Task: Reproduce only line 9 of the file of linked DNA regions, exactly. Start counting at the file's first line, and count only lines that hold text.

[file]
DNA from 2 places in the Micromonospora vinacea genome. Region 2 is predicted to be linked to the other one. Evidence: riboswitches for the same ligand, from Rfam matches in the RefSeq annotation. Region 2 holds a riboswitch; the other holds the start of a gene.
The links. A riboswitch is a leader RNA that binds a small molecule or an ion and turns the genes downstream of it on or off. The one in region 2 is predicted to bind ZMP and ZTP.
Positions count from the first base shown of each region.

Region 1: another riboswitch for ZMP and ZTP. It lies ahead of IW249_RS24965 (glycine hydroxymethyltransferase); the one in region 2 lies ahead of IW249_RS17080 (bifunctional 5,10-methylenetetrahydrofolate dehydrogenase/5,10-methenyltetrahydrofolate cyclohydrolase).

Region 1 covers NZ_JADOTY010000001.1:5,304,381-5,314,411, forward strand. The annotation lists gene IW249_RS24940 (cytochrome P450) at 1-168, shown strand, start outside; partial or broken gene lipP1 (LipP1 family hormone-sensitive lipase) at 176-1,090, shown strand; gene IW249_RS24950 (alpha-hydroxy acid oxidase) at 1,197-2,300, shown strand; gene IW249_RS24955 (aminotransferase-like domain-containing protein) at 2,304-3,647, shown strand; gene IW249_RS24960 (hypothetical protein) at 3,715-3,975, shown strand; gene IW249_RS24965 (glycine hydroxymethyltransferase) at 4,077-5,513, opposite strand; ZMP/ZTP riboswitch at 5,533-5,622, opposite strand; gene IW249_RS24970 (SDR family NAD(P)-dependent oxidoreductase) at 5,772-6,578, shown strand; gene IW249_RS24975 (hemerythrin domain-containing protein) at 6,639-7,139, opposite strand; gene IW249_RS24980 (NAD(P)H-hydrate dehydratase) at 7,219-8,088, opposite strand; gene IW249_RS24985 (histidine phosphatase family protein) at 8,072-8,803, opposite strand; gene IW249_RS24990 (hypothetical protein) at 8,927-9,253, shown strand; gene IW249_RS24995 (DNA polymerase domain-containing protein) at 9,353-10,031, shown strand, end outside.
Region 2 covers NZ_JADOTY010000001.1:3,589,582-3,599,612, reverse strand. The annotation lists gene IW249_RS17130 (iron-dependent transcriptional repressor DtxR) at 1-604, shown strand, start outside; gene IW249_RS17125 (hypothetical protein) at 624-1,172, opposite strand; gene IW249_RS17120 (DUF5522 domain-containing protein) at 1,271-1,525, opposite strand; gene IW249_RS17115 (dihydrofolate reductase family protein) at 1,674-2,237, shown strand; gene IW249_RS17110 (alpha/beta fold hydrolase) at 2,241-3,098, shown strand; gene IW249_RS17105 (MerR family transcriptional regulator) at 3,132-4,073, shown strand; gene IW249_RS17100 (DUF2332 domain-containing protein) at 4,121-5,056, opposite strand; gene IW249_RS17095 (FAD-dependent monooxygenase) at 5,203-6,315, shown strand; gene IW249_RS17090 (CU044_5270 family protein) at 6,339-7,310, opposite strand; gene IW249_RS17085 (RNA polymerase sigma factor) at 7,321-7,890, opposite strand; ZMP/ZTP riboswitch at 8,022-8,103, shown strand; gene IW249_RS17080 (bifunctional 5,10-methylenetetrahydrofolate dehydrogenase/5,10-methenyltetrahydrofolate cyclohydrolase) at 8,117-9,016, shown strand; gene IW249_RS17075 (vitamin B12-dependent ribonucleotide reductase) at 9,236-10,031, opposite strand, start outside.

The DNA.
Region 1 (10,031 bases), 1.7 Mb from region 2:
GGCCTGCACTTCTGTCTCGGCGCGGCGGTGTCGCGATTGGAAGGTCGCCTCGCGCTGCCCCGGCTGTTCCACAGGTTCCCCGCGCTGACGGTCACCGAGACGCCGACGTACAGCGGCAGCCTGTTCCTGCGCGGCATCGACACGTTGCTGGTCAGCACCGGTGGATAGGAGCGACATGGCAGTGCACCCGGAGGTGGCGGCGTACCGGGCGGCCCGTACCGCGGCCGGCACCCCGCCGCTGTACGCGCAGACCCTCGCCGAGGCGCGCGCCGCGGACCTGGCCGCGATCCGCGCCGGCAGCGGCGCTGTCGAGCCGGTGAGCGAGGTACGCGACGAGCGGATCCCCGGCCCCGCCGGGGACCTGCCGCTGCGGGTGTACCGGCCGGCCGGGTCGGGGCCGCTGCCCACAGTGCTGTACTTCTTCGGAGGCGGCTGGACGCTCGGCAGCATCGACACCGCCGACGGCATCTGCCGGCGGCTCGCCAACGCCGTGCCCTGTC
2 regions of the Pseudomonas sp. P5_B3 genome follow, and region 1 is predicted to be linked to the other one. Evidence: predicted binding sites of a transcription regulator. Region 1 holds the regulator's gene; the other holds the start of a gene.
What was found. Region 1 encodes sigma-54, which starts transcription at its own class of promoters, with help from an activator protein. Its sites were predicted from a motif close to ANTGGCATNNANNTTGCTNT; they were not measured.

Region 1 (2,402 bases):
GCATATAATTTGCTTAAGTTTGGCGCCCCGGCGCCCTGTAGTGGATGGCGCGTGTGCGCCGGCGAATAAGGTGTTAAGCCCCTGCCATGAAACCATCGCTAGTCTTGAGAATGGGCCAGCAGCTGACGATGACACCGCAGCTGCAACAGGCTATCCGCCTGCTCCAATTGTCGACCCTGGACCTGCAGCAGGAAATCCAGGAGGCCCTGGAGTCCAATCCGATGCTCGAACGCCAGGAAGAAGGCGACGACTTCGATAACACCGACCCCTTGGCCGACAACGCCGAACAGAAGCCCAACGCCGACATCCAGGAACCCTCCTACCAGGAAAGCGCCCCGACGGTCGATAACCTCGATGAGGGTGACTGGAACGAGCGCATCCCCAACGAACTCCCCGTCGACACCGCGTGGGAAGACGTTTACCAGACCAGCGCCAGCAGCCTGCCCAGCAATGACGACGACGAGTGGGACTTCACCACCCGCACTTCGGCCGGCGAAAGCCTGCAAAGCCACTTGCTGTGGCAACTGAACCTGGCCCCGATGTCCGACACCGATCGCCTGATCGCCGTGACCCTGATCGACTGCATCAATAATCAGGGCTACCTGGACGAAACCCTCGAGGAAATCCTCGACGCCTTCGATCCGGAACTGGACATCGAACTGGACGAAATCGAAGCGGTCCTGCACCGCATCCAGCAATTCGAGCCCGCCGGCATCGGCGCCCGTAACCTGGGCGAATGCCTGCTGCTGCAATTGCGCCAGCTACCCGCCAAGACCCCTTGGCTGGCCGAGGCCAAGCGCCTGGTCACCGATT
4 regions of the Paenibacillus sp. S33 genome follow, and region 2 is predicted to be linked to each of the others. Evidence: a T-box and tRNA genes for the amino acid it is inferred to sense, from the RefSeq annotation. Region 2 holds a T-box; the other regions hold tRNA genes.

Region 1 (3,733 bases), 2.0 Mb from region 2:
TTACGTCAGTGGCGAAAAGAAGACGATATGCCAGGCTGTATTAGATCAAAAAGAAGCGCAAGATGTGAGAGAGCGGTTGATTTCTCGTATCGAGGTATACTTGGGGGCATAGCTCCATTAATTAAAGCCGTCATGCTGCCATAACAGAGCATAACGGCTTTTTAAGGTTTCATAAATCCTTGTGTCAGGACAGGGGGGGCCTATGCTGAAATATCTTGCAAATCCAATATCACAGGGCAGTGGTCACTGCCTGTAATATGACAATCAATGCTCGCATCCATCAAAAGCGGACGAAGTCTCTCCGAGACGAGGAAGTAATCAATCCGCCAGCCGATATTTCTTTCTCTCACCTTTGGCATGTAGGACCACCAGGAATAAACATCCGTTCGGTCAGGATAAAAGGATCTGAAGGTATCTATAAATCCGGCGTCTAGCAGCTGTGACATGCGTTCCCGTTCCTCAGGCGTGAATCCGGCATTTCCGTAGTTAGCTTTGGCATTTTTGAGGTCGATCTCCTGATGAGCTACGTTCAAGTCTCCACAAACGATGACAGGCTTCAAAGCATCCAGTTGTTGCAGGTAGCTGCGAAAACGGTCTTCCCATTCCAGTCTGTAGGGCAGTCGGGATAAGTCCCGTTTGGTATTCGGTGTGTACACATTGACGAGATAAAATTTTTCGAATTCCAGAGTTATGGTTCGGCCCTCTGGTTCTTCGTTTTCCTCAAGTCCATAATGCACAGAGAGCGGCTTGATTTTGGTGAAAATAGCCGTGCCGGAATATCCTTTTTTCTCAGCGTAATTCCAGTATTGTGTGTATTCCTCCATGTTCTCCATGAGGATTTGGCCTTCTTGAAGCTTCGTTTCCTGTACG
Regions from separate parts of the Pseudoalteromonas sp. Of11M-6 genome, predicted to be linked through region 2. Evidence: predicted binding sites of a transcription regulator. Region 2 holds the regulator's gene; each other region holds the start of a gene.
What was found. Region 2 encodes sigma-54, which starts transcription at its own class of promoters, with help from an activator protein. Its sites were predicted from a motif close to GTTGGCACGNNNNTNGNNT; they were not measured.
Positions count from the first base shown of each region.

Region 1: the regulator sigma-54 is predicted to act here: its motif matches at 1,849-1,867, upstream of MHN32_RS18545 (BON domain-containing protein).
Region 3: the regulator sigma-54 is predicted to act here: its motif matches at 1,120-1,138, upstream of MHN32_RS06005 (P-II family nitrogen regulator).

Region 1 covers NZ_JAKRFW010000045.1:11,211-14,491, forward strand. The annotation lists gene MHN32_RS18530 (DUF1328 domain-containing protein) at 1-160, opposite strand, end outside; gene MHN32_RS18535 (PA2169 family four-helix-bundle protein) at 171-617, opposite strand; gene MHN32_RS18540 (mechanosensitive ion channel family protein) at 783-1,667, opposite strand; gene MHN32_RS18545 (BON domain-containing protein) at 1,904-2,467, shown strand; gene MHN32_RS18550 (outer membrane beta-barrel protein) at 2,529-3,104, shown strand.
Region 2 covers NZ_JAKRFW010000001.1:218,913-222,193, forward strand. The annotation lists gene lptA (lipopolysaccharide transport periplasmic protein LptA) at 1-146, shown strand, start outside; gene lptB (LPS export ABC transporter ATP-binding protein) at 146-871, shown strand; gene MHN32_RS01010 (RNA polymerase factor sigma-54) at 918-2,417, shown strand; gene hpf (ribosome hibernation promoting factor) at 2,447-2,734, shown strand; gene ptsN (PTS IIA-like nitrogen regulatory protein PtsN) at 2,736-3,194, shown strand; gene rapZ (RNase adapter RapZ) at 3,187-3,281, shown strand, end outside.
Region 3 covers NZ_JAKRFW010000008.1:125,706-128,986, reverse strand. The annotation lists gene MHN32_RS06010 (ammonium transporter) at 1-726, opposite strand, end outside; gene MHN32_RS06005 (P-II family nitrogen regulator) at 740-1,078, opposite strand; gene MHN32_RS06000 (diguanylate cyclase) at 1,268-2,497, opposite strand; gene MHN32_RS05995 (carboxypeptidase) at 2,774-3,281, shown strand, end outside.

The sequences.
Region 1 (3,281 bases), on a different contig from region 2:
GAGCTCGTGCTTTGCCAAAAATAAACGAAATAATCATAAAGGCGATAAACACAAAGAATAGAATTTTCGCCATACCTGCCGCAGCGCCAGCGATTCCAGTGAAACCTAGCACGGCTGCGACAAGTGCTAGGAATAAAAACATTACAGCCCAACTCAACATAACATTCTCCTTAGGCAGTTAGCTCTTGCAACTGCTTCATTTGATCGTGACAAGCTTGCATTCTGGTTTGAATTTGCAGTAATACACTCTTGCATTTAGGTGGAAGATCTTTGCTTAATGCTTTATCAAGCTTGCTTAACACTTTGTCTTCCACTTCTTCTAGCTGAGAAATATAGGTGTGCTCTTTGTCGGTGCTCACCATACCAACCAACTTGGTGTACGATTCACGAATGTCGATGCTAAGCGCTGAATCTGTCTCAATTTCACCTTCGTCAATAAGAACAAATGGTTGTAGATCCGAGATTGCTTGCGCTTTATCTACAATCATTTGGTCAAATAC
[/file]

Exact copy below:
GGCCTGCACTTCTGTCTCGGCGCGGCGGTGTCGCGATTGGAAGGTCGCCTCGCGCTGCCCCGGCTGTTCCACAGGTTCCCCGCGCTGACGGTCACCGAGACGCCGACGTACAGCGGCAGCCTGTTCCTGCGCGGCATCGACACGTTGCTGGTCAGCACCGGTGGATAGGAGCGACATGGCAGTGCACCCGGAGGTGGCGGCGTACCGGGCGGCCCGTACCGCGGCCGGCACCCCGCCGCTGTACGCGCAGACCCTCGCCGAGGCGCGCGCCGCGGACCTGGCCGCGATCCGCGCCGGCAGCGGCGCTGTCGAGCCGGTGAGCGAGGTACGCGACGAGCGGATCCCCGGCCCCGCCGGGGACCTGCCGCTGCGGGTGTACCGGCCGGCCGGGTCGGGGCCGCTGCCCACAGTGCTGTACTTCTTCGGAGGCGGCTGGACGCTCGGCAGCATCGACACCGCCGACGGCATCTGCCGGCGGCTCGCCAACGCCGTGCCCTGTC